Telecommunications Consultant Job Description, Career as a Telecommunications Consultant, Salary, Employment - Definition and Nature of the Work, Education and Training Requirements, Getting the Job
Education and Training: College
Salary: Median—$65,130 per year
Employment Outlook: Excellent
Definition and Nature of the Work
The boom in telecommunications technology has created a strong demand for specialists in the field to help companies choose the telephone, video, and data communications equipment best suited to their needs. Telecommunications consultants, also referred to as telecommunications specialists when employed full time by a telecommunications company, are responsible not only for creating efficient, cost-effective telecommunications systems but also for updating systems as newer and better equipment becomes available.
A small firm might require only short-term assistance with buying and installing its telecommunications equipment. A large company might hire a consultant to assemble a complicated network of telephones, computers, facsimile (fax) equipment, and video terminals that will rapidly transmit voices and paperwork around the world. In every case, however, the consultant must determine what services the company wants and what equipment can best deliver those services.
Professionals who select telecommunications systems may be employed full time by large insurance, banking, or manufacturing companies, among others. They may also work for consulting firms, for the government, or as freelancers, meaning they are self-employed. Some telecommunications specialists, especially those who work for the large telephone companies or for large telecommunications firms, work in research or product and system development and design. Others work in sales and marketing.
With the recent emergence of the wireless Internet, known as WiFi, there are new opportunities for telecommunications consultants and specialists. The proliferation of new technologies has resulted in a need for information technology professionals who can help organizations utilize technology to better communicate with employees, clients, and consumers.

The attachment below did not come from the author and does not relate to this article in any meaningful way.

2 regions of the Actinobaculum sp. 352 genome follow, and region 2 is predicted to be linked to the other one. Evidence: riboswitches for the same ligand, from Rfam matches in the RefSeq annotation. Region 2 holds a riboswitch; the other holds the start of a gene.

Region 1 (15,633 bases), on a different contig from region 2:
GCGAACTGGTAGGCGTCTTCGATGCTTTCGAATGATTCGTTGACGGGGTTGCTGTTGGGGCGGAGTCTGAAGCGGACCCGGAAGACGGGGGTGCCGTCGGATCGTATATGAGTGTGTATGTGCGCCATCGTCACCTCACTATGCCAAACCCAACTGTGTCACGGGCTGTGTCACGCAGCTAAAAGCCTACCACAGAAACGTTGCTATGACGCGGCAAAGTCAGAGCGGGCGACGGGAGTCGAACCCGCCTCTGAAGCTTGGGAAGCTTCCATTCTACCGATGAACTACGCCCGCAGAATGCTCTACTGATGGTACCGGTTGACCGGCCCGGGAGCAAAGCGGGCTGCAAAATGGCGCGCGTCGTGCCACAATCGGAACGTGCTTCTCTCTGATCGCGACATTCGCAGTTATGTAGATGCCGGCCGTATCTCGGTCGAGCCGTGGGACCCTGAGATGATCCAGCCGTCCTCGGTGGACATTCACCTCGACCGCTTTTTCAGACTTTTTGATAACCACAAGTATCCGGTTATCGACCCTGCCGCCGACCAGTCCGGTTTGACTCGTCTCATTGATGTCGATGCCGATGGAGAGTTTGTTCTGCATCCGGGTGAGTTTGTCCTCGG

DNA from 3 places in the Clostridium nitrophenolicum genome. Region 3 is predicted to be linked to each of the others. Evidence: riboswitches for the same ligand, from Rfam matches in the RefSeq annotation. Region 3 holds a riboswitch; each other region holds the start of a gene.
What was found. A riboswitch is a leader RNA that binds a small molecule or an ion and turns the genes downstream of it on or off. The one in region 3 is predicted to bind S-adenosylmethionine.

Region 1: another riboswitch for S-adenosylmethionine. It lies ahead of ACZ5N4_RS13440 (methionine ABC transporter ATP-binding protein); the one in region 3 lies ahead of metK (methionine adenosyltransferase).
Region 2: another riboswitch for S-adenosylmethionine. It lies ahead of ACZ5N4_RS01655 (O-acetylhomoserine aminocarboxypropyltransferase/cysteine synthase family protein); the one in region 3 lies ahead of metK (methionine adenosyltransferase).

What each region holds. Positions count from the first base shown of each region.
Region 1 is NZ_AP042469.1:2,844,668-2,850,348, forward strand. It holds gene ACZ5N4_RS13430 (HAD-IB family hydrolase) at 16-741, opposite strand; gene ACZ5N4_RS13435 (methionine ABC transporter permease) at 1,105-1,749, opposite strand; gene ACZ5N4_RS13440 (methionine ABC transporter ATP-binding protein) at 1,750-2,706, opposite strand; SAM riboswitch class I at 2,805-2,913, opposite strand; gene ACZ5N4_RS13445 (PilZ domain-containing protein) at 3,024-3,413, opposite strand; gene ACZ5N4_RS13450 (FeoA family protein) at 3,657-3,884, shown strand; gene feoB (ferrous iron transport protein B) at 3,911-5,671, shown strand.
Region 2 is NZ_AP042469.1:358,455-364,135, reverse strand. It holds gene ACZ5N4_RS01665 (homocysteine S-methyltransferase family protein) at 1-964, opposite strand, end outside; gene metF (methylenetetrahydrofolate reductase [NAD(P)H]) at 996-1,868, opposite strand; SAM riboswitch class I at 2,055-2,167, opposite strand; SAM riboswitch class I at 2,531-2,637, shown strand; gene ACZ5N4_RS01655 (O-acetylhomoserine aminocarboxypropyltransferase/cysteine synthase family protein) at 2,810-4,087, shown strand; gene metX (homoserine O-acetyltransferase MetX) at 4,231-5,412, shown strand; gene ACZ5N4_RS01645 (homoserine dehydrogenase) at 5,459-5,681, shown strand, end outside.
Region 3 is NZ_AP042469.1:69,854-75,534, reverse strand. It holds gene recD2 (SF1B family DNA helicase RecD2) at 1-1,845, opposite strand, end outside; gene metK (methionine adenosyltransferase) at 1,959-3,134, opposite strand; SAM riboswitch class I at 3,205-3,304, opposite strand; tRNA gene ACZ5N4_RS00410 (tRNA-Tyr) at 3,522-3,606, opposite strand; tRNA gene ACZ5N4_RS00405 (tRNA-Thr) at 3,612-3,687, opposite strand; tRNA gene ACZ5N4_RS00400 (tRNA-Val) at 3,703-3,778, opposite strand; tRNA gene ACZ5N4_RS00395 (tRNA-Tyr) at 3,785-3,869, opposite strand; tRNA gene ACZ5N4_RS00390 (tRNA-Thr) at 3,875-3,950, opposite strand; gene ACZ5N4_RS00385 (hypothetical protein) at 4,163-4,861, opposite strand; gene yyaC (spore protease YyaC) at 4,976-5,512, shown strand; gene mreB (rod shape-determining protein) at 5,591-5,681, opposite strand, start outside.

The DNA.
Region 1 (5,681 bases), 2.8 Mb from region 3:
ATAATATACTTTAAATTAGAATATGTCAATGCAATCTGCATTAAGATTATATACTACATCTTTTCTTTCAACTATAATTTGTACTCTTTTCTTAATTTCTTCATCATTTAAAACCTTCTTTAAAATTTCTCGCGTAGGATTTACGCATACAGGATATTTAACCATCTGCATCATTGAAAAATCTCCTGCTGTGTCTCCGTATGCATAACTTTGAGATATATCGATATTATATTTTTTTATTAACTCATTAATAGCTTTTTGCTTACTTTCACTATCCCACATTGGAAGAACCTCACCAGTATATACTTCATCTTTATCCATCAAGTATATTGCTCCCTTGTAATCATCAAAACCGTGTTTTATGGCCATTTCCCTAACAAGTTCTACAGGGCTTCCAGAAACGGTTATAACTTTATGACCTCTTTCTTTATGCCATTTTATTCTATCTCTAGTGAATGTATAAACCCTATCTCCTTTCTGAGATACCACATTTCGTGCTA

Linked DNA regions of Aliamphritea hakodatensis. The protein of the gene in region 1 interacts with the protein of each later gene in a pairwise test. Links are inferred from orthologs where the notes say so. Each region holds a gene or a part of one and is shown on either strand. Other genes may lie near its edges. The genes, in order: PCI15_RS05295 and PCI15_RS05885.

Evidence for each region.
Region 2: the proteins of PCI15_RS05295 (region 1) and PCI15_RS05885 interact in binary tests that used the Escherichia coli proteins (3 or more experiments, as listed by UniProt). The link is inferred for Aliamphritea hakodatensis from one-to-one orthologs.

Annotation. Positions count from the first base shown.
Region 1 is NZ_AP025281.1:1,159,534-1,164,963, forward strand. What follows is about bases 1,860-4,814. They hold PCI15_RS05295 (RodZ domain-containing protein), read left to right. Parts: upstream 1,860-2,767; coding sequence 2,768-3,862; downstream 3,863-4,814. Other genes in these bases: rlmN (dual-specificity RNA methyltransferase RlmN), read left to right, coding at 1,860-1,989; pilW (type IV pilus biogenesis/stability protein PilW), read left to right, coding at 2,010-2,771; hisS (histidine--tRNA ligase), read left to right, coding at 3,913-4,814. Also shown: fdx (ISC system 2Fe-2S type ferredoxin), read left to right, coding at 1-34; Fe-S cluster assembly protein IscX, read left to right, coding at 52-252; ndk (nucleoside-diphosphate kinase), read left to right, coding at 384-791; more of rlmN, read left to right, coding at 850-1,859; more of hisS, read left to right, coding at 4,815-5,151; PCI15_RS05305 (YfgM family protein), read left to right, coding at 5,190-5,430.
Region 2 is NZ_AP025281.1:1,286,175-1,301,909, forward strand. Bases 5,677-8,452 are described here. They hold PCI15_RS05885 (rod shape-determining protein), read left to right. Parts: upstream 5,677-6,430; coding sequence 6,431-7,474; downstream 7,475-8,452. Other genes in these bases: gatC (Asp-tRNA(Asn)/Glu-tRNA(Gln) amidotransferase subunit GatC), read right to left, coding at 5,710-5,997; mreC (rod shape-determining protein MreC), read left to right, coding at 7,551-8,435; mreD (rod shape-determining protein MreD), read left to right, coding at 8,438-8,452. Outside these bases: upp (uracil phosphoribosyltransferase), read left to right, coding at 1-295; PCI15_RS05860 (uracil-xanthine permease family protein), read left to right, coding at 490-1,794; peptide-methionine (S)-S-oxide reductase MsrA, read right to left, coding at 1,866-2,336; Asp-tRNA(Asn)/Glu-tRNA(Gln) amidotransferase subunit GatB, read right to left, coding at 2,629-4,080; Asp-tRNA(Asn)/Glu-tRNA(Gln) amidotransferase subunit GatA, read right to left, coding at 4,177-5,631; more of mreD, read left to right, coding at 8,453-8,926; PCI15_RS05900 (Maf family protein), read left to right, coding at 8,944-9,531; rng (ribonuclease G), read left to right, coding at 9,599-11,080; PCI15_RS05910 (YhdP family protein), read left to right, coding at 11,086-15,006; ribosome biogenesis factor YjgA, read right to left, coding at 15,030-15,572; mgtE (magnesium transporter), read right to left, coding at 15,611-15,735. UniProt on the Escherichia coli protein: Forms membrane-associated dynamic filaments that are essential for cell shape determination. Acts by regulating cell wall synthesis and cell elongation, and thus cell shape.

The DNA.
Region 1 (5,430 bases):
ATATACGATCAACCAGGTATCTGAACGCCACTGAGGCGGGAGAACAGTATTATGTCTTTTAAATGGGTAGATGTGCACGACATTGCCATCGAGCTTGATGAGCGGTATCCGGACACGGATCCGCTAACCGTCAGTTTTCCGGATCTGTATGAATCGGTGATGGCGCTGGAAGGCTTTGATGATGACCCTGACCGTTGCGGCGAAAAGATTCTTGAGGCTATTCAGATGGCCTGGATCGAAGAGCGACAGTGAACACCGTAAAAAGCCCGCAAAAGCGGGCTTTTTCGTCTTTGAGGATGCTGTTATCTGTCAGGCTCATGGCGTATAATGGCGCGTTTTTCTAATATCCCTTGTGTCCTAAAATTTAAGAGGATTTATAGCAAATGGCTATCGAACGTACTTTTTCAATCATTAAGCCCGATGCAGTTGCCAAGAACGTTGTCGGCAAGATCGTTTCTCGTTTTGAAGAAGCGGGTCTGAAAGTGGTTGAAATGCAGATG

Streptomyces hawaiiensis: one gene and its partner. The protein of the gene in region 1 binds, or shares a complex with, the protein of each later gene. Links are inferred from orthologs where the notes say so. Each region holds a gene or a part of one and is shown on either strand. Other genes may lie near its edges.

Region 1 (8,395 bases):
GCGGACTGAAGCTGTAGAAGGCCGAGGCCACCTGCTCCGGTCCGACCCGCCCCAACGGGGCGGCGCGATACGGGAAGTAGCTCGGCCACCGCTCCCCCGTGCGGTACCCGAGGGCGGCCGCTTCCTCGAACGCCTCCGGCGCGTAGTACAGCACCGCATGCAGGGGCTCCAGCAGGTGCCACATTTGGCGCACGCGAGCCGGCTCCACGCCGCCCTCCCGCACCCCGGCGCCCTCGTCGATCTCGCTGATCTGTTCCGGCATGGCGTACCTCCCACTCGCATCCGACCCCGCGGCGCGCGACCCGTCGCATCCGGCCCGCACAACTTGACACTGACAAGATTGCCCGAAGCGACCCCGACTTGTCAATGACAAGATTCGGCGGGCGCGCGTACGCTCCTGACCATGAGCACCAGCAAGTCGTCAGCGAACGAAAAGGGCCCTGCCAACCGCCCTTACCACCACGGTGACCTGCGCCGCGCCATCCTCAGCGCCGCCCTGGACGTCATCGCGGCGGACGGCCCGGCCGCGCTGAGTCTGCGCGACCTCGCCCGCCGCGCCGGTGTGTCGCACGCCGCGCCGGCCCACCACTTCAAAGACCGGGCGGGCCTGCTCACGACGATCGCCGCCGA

Education and Training Requirements
Telecommunications consultants who have bachelor's degrees in electrical engineering or computer science are highly sought after by employers. Those who combine a technical degree with a master's degree in business administration have the best opportunities for advancement to management positions. Some colleges are now offering telecommunications management programs.
Employers are also looking for candidates who have bachelor's or master's degrees in business along with courses in computer science, statistics, and math. Companies hire very few liberal arts graduates, but those with master's degrees in business administration do stand a chance of entering the field.
Consultants must continue to take courses throughout their careers to keep up with this ever-changing field.
Getting the Job
Candidates with technical training often have their choice of assignments and job offers because competent consultants are currently in short supply. Many engineering and computer science majors are recruited directly out of college. Another way to enter the field is to get sales and marketing experience in a related industry.
Advancement Possibilities and Employment Outlook
Qualified individuals in research or product design can move up to become department or project heads, or they can move into management. Those in sales or marketing can advance to management positions. Some telecommunications specialists open their own consulting firms.
The employment outlook is exceptionally good for telecommunications consultants and specialists because the industry is growing quickly and should have ample room for competent technicians. Experts project that the industry will grow by 25 percent each year through 2010.
Telecommunications consultants and specialists usually work in pleasant offices or at home but typically put in more than forty hours per week. Those employed by smaller companies that are striving for a piece of the telecommunications market may work even longer hours and may have to relocate from time to time.
Telecommunications consultants and specialists must have good communications skills. Those who work with system users must be able to explain complex information to people who may not understand the technical aspects of the system. Often specialists who have jobs in research or design work in teams, so they must be able to get along with other people.
Earnings and Benefits
According to Computerworld's 2005 salary survey, experienced telecommunications specialists earn a median salary of $65,130 per year. Senior specialists can earn more, depending on the size of the firm that employs them. Full-time employees receive paid vacations and holidays and medical insurance. Self-employed consultants must provide their own benefits.
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